The olive museum is housed in a building that used to be an olive mill and belongs to the Charlamba family, one of the largest and oldest families on the island. The building has been declared a historic monument by decision of the Ministry of Culture and Tourism in 1997. It is part of a building complex that includes houses, stables, oil and grain warehouses, etc. and is located in the middle of the settlement. The old mill was built in the early 1800s by the ancestors of the current owner and was in continuous operation until 1978. At first it operated as a horse-drawn carriage, then with a diesel engine and finally with an electric motor.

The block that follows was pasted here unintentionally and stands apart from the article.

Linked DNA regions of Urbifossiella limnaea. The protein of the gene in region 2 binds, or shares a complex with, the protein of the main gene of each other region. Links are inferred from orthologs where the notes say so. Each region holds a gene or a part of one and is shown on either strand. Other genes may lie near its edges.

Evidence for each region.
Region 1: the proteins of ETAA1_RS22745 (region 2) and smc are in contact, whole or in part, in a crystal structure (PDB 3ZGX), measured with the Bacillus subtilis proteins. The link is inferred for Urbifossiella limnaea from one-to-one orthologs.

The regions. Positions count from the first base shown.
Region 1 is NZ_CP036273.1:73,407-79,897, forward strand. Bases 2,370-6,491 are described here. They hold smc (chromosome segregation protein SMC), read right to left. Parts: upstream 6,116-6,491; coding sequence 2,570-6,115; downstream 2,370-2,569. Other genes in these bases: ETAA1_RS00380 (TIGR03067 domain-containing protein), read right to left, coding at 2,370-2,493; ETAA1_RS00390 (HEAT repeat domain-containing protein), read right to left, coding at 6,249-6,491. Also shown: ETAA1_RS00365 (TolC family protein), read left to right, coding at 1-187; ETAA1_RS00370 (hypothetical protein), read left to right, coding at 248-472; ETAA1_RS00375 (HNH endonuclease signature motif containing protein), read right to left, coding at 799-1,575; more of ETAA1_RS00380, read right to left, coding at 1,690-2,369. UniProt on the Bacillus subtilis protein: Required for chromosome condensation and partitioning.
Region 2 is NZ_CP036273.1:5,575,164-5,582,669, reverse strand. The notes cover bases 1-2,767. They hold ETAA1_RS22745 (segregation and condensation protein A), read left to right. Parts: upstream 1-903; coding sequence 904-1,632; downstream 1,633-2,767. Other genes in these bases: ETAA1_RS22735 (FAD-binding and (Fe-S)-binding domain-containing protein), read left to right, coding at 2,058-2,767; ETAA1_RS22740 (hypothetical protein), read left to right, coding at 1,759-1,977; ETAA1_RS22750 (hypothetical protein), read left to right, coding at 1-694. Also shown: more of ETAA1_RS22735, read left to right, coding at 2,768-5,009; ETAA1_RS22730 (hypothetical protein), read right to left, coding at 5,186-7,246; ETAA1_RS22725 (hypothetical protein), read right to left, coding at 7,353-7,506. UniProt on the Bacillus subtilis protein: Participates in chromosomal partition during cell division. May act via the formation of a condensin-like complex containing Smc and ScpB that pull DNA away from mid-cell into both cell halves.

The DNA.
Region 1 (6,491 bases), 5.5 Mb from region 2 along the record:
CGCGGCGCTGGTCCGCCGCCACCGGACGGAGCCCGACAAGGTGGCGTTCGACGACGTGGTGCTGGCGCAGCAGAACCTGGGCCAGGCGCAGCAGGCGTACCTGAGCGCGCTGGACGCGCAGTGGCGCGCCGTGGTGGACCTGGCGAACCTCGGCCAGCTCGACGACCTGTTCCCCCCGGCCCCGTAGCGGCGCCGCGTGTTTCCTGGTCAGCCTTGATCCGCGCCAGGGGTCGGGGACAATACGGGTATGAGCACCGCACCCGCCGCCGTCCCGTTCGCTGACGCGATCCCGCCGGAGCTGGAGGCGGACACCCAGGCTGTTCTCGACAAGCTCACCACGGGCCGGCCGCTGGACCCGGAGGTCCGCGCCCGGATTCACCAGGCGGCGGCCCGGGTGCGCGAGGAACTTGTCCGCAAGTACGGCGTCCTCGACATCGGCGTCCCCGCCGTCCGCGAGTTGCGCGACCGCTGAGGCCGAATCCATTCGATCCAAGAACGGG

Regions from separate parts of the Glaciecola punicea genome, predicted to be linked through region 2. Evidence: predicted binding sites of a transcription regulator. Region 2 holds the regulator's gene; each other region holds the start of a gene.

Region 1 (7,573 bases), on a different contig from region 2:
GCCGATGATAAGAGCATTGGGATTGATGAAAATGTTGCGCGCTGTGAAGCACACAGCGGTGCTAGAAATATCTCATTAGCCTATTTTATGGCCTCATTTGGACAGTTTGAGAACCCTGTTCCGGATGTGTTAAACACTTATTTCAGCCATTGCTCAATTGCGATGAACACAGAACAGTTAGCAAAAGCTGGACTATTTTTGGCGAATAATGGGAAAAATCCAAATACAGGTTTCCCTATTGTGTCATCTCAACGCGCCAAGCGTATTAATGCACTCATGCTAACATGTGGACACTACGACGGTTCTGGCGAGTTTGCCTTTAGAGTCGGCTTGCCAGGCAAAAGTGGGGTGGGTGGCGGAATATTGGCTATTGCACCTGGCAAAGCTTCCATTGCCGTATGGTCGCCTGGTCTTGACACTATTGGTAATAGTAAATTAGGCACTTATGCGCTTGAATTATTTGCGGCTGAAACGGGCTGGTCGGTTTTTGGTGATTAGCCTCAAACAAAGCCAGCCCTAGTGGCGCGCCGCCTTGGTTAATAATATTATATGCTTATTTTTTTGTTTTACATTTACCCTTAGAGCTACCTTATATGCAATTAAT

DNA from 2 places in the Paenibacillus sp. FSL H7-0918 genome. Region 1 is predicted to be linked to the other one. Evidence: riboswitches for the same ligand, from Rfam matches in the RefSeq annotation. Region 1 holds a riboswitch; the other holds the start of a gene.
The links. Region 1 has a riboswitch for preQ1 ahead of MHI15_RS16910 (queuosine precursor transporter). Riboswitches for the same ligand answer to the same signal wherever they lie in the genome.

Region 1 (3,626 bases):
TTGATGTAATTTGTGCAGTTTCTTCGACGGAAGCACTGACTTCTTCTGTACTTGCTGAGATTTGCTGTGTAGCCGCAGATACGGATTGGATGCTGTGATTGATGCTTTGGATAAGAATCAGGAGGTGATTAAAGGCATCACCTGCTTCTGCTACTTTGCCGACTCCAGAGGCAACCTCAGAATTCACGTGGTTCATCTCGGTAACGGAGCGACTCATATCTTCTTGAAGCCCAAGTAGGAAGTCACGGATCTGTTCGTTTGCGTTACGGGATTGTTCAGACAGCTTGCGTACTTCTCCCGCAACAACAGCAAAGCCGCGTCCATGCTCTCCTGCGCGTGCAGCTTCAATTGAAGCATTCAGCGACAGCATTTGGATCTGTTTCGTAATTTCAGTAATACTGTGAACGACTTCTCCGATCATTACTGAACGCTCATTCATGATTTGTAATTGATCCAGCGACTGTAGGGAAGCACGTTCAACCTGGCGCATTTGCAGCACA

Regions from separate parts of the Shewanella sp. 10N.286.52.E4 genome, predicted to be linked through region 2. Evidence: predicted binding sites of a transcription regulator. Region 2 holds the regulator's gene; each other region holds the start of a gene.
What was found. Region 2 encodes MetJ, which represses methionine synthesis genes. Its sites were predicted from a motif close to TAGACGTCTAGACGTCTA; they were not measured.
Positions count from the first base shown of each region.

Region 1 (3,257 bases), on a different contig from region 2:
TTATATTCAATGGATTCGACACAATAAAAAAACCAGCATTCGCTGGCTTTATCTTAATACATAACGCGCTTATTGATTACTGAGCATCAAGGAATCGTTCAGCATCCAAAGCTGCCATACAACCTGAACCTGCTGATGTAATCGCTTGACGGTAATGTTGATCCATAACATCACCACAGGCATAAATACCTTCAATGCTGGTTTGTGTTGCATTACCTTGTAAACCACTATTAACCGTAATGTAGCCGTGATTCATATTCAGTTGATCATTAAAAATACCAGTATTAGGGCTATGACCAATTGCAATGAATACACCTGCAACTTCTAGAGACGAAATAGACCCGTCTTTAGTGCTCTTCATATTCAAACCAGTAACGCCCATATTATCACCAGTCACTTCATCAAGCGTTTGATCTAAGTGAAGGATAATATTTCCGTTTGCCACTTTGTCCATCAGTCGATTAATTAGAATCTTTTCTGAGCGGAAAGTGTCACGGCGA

It was restored and operates as an Olive Museum, culturally approaching the valuable product and presents the traditional techniques of its production.
In the museum there is a tasting area where olive products are offered for testing as well as other local quality products (wine, liqueur, sweet and sour pepper jam, etc.).
The Museum and its equipment are an excellent example of: